PHILADELPHIA, Pennsylvania — A large study spanning 2 decades and 3 countries shows that the location of an infection predicts mortality in patients with septic shock. The study has implications for the design of future clinical trials in this area.
"Indeed, there is a wide spread in hospital mortality, from about 21% to about 80%, with sources such as a urinary infection with urinary tract obstruction on the low end and various abdominal sources on the high end," Peter Dodek, MD, from the University of British Columbia in Vancouver, Canada, told Medscape Medical News.
Also at the high end were what the researchers called disseminated infections, such as bacteremia without a clear-cut source.
This retrospective cohort study, led by Aleksandra Leligdowicz, MD, from the Center for Health Evaluation and Outcome Sciences at the University of British Columbia, involved 7974 patients with 20 anatomic sites of infection hospitalized with septic shock in Canada, Saudi Arabia, and the United States.
The most prevalent predisposing comorbidities were hypertension, congestive heart failure, and coronary artery disease (32.9%), and diabetes (26.1%).
The highest crude mortality rates (76% to 85%) occurred with disseminated infections, ischemic bowel, and spontaneous bacterial peritonitis. The lowest crude mortality rates (21% to 34%) were associated with hydronephrosis, enterocolitis, diverticulitis, and pyelonephritis.
For the cohort, the crude hospital mortality rate was 52.4%. The most prevalent sites of infection were the lung (40.1%), abdomen (31.3%), and genitourinary system (10.6%).
On regression modeling, after adjustment for predisposing factors such as age, sex, and geographic source (from services within the hospital or elsewhere), there was still a wide spread in the odds ratios for death according to anatomic site of infection.
When investigators included downstream factors, such as severity of illness, Acute Physiology and Chronic Health Evaluation (APACHE) II score, and the use of adjuncts like steroids and activated protein C, "the downstream factors still did not completely adjust away the effects of the anatomic site," Dr. Dodek reported.
Each of these regression models normalized mortality risk to that for lung infection. To better consider the absolute mortality associated with each site of infection, the researchers did a predicted standardized mortality. "We still found a range from about 20% to 80%, even after adjustment for predisposing and then predisposing plus downstream factors," he explained.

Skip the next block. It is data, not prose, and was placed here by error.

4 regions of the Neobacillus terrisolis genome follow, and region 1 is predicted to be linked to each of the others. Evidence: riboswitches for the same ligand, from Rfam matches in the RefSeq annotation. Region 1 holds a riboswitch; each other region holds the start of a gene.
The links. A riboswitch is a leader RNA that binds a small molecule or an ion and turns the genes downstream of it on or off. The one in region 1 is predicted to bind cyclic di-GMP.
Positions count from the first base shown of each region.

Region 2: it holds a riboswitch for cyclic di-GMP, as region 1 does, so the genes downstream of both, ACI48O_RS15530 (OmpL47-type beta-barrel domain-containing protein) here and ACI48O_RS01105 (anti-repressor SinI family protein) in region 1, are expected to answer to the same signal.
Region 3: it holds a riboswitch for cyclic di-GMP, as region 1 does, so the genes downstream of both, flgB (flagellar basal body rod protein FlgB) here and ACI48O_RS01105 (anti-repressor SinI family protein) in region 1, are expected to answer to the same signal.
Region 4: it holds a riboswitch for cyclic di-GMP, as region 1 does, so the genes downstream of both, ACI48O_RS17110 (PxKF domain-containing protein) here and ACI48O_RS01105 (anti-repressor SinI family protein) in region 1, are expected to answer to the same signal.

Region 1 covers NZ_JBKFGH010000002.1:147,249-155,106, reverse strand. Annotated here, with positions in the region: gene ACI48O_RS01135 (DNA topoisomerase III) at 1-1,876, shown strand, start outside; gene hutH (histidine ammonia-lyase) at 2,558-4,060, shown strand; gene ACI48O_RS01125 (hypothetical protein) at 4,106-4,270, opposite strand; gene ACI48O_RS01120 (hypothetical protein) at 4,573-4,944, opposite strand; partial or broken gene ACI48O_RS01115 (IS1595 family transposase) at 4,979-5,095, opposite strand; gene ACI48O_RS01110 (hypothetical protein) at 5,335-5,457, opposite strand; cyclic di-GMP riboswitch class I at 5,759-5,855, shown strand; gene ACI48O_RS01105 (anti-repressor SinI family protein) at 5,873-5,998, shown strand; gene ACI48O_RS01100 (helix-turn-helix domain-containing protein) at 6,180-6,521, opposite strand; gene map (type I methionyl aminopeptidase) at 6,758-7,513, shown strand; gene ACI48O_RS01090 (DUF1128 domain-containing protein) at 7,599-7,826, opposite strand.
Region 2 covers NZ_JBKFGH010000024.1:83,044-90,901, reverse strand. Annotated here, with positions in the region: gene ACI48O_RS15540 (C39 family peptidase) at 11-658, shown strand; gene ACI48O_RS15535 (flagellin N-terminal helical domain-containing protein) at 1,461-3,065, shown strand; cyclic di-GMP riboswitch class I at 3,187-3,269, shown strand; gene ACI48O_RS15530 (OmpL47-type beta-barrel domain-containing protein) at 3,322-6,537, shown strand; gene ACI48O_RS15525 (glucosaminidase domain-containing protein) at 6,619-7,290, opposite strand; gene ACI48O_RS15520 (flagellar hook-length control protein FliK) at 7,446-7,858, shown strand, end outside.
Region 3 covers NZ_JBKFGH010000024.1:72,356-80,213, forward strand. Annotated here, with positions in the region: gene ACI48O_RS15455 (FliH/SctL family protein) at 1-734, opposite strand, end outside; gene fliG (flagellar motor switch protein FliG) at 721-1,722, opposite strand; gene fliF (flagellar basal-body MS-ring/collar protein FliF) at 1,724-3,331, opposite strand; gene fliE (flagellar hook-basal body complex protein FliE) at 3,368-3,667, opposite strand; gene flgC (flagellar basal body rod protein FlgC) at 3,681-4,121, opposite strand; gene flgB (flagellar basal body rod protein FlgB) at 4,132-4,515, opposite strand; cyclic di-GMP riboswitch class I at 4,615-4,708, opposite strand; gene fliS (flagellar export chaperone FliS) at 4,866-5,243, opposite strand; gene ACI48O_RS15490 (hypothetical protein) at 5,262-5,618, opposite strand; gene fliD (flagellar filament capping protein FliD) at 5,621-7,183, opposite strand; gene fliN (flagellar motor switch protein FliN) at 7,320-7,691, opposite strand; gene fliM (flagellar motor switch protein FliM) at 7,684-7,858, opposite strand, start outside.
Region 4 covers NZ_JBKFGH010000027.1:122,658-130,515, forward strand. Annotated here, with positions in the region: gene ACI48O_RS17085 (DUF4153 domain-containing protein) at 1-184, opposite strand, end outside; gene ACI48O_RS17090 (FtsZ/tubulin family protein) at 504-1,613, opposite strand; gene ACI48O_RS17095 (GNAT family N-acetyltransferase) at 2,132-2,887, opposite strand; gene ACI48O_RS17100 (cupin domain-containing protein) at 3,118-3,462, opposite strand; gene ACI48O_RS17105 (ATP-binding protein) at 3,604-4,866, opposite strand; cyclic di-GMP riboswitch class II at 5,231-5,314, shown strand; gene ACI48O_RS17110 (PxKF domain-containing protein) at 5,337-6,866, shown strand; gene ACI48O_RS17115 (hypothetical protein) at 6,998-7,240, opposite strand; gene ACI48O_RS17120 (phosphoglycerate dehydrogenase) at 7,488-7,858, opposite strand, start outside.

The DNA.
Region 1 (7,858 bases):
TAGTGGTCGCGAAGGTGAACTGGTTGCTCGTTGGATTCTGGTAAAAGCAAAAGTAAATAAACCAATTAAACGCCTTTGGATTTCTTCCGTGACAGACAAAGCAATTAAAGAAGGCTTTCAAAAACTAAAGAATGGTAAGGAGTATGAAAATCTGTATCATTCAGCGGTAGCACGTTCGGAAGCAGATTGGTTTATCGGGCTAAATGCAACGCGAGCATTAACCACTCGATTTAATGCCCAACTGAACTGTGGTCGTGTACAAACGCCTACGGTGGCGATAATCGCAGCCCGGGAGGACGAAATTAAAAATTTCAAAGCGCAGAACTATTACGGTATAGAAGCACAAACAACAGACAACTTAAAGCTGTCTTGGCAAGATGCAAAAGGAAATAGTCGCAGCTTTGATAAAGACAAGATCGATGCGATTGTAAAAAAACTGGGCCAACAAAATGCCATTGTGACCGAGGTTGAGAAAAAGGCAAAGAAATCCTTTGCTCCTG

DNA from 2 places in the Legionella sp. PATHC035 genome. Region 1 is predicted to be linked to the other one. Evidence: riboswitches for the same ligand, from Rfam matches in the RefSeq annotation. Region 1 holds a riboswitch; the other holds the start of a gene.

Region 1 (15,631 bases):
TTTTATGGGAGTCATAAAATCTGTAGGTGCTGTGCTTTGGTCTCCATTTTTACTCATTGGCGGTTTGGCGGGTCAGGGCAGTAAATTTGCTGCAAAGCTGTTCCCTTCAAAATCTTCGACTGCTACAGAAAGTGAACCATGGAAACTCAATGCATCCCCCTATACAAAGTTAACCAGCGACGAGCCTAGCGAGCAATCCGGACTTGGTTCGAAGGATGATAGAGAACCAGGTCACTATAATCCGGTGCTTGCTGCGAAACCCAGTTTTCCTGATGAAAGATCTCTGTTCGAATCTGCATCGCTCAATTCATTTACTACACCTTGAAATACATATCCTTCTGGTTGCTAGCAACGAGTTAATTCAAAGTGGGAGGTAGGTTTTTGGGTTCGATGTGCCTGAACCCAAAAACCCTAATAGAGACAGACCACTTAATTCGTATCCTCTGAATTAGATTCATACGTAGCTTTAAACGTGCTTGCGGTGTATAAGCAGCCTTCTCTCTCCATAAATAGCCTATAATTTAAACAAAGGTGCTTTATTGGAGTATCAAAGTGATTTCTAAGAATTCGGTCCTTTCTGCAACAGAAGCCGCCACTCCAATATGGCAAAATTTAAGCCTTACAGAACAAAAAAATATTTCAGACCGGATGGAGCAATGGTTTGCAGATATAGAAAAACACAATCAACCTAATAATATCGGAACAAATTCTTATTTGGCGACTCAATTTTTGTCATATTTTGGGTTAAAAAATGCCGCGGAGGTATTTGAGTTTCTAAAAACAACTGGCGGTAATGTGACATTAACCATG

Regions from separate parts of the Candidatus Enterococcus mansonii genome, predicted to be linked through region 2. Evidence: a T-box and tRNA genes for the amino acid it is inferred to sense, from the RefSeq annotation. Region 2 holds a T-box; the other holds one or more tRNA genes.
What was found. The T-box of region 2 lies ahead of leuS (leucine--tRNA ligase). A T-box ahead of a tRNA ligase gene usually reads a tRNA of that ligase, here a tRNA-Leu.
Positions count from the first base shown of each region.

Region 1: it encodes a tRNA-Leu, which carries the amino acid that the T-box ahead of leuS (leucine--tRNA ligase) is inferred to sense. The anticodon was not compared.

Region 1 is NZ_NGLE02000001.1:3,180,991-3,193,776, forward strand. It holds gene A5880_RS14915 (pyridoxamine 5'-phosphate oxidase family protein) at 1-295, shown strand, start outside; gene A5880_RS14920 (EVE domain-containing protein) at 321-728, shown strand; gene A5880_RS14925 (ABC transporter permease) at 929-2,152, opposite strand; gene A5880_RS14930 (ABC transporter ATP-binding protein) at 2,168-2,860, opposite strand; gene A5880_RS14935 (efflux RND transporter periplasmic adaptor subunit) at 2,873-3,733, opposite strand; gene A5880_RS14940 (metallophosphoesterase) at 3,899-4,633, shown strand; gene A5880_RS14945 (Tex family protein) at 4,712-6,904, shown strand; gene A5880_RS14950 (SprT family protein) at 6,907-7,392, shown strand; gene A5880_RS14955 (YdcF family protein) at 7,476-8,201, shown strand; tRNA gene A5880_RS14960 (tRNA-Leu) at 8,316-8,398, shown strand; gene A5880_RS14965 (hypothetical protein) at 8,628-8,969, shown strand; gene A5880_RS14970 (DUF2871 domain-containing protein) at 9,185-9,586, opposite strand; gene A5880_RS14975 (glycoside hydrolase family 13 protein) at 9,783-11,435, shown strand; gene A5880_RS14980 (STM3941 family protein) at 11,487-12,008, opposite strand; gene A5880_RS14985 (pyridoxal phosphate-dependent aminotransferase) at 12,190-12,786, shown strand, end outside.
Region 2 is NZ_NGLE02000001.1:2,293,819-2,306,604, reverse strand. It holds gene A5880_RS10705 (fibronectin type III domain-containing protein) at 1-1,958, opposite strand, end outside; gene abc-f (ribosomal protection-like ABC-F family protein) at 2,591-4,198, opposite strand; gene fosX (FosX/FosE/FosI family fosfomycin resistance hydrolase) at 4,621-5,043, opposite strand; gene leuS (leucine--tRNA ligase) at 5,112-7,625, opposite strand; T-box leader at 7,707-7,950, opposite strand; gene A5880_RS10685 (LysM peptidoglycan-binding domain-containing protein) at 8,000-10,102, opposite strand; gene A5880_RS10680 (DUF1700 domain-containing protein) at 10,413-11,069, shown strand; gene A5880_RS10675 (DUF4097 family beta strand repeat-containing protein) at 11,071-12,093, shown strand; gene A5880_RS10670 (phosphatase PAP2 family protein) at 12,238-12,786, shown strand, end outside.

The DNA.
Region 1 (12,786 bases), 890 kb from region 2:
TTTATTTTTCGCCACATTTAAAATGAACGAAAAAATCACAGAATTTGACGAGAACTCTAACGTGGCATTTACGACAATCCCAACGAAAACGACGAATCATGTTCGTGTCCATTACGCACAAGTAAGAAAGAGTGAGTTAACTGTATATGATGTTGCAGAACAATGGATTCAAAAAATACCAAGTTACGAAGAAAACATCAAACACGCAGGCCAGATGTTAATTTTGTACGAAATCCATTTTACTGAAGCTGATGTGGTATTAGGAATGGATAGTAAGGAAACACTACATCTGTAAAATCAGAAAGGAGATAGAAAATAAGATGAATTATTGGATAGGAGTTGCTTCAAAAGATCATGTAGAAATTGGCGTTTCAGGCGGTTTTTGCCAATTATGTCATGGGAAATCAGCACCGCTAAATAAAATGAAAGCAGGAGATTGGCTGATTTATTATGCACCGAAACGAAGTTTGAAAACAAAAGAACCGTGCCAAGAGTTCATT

Essentially, predisposing and downstream factors had little influence and were largely overshadowed by the site of infection as a hospital mortality risk.
When asked by Medscape Medical News whether there was any interaction or effect modification by the type of organism causing the infection at each site, Dr. Dodek said that the researchers did not do that analysis.
"That is an interesting question because there are some data about organisms tracking with certain sites, certain comorbidities, and even with race," said Greg Martin, MD, from Grady Memorial Hospital in Atlanta, Georgia, who was not involved in the study.
He said the findings from this study might help refine the study population for clinical trials looking at the treatment of septic shock. "If you're trying to study a population where the mortality is particularly high," he noted "then studying people who have [central nervous system] infection, bacteremia, disseminated infection, or ischemic bowel would make the most sense, because then you have a mortality far in excess of 50%."
Such a study might have more power to show an effect in that population. However, Dr. Martin cautioned that it could limit the generalizability of the treatment to broader populations with septic shock.
There was no commercial funding for this study. Dr. Dodek and Dr. Martin have disclosed no relevant financial relationships.
American Thoracic Society (ATS) 2013 International Conference: Poster J68. Presented May 20, 2013.
Medscape Medical News © 2013 WebMD, LLC
Send comments and news tips to firstname.lastname@example.org.
Cite this: Site of Infection Predicts Death After Septic Shock - Medscape - Jun 13, 2013.